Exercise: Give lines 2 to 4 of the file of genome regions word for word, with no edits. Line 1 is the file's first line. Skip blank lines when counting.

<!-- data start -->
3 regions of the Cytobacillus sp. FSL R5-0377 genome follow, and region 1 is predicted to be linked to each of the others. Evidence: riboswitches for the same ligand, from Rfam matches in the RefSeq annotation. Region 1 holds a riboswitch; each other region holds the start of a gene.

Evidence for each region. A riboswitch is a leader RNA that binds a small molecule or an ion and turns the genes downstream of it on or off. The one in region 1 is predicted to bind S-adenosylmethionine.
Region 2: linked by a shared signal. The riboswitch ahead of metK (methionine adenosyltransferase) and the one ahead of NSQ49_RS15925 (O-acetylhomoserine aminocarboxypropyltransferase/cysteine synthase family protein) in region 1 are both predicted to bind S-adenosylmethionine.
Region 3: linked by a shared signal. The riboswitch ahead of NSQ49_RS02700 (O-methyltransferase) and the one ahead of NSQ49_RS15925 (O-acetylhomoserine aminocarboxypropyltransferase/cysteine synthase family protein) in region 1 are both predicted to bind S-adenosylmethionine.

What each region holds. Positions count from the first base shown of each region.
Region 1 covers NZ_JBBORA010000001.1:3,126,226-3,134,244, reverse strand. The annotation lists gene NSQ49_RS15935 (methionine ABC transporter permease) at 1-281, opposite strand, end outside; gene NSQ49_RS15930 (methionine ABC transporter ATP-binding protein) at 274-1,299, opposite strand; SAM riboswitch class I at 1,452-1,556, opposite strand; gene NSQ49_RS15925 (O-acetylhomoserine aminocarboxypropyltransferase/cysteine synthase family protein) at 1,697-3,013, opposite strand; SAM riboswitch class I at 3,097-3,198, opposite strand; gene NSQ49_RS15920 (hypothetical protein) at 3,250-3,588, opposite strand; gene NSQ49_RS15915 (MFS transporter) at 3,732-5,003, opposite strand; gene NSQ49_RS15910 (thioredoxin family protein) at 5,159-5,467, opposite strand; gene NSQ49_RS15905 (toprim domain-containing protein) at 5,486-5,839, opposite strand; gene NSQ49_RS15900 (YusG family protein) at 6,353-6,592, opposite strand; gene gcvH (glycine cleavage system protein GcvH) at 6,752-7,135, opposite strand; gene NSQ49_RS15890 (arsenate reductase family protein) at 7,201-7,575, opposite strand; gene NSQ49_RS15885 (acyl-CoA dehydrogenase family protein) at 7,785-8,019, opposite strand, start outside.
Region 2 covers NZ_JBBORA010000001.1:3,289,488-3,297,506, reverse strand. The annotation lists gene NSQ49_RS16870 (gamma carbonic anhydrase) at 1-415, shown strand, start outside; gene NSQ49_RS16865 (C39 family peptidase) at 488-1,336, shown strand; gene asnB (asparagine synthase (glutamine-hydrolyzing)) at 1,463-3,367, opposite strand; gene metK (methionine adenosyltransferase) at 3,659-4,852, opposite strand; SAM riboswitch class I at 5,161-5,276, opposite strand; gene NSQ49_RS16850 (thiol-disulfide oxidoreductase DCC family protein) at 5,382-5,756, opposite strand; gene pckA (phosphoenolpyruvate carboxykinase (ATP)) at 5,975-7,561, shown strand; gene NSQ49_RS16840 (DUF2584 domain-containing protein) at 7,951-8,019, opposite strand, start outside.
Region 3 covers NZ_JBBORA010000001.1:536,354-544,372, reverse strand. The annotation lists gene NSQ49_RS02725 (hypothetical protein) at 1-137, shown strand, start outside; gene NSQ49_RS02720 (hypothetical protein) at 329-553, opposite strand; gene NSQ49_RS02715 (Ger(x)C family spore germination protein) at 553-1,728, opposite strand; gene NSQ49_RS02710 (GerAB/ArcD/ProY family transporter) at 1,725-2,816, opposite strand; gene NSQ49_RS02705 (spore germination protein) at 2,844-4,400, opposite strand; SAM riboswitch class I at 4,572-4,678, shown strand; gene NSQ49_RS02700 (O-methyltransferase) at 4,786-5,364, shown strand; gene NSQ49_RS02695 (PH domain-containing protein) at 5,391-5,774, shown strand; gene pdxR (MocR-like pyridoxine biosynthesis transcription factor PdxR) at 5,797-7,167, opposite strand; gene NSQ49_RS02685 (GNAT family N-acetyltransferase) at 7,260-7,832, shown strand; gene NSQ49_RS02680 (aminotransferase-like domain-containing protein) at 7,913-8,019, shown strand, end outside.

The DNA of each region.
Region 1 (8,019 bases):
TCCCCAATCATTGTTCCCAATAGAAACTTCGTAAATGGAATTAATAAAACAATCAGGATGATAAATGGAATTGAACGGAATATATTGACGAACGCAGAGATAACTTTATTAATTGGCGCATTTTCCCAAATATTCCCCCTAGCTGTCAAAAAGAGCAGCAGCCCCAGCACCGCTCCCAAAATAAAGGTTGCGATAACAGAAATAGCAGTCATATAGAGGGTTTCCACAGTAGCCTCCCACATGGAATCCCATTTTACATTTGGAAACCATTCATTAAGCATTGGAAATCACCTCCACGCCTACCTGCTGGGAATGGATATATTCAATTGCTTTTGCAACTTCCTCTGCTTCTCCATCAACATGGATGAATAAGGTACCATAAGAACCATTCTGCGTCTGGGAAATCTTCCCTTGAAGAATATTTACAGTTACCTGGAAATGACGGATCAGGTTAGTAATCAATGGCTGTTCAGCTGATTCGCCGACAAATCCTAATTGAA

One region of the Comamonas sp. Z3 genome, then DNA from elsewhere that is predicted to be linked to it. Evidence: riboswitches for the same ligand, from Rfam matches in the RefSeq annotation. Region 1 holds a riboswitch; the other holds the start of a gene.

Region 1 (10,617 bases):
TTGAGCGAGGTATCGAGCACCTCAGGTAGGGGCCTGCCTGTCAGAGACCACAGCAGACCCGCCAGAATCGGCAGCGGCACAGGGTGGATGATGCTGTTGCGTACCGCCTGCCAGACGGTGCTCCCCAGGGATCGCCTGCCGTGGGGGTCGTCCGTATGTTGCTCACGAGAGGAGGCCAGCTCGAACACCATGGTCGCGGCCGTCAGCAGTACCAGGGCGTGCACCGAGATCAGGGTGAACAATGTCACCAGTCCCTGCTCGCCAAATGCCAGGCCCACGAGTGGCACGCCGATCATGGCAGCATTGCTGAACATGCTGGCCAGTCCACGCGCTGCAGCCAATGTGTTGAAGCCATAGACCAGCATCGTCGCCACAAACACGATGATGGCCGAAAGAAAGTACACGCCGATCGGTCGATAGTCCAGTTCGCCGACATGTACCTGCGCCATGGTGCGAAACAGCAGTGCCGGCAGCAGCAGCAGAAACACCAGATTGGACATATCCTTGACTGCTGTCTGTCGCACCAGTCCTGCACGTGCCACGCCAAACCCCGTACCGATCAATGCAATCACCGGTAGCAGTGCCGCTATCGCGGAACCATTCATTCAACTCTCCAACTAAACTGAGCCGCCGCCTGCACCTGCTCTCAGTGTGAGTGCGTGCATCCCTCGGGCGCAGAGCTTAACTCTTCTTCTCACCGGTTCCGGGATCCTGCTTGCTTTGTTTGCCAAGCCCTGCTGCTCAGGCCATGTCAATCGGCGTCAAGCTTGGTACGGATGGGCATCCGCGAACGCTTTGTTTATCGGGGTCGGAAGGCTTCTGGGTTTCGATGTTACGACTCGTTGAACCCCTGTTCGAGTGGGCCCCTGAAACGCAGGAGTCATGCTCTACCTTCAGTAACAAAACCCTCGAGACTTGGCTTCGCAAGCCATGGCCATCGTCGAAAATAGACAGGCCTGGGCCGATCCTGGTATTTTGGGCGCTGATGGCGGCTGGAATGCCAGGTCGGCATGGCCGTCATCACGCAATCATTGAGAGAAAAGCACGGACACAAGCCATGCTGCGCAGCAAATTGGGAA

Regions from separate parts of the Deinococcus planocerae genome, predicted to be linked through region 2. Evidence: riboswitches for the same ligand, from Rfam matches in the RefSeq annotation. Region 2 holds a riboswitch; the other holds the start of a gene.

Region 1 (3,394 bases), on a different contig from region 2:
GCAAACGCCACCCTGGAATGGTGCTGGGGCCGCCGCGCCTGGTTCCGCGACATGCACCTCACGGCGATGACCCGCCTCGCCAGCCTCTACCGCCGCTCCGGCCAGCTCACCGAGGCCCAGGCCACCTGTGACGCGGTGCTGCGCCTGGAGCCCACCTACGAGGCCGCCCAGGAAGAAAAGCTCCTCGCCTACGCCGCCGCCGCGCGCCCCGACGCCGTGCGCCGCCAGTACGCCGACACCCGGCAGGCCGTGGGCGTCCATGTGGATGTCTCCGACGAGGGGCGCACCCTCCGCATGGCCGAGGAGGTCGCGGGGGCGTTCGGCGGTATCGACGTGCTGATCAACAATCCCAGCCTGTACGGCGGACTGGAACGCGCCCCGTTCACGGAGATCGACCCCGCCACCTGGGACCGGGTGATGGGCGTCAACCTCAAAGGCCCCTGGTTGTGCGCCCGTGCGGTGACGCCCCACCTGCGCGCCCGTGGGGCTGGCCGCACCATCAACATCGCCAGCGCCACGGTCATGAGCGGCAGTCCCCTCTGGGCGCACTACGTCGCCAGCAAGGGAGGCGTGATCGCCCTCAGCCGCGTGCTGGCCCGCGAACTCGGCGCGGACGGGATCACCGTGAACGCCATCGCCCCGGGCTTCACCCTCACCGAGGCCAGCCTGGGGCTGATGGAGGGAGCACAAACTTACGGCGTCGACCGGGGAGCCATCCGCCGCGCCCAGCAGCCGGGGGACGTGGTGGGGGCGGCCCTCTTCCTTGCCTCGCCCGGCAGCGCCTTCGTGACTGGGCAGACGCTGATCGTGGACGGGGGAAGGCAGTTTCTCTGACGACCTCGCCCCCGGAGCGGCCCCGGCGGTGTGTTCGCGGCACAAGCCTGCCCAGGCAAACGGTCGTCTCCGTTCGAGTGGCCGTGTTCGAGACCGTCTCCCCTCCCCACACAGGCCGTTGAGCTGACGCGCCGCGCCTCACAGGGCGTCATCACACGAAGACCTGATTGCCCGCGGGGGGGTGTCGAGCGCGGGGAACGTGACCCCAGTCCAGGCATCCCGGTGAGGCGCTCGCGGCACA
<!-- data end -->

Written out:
Evidence for each region. A riboswitch is a leader RNA that binds a small molecule or an ion and turns the genes downstream of it on or off. The one in region 1 is predicted to bind S-adenosylmethionine.
Region 2: linked by a shared signal. The riboswitch ahead of metK (methionine adenosyltransferase) and the one ahead of NSQ49_RS15925 (O-acetylhomoserine aminocarboxypropyltransferase/cysteine synthase family protein) in region 1 are both predicted to bind S-adenosylmethionine.
Region 3: linked by a shared signal. The riboswitch ahead of NSQ49_RS02700 (O-methyltransferase) and the one ahead of NSQ49_RS15925 (O-acetylhomoserine aminocarboxypropyltransferase/cysteine synthase family protein) in region 1 are both predicted to bind S-adenosylmethionine.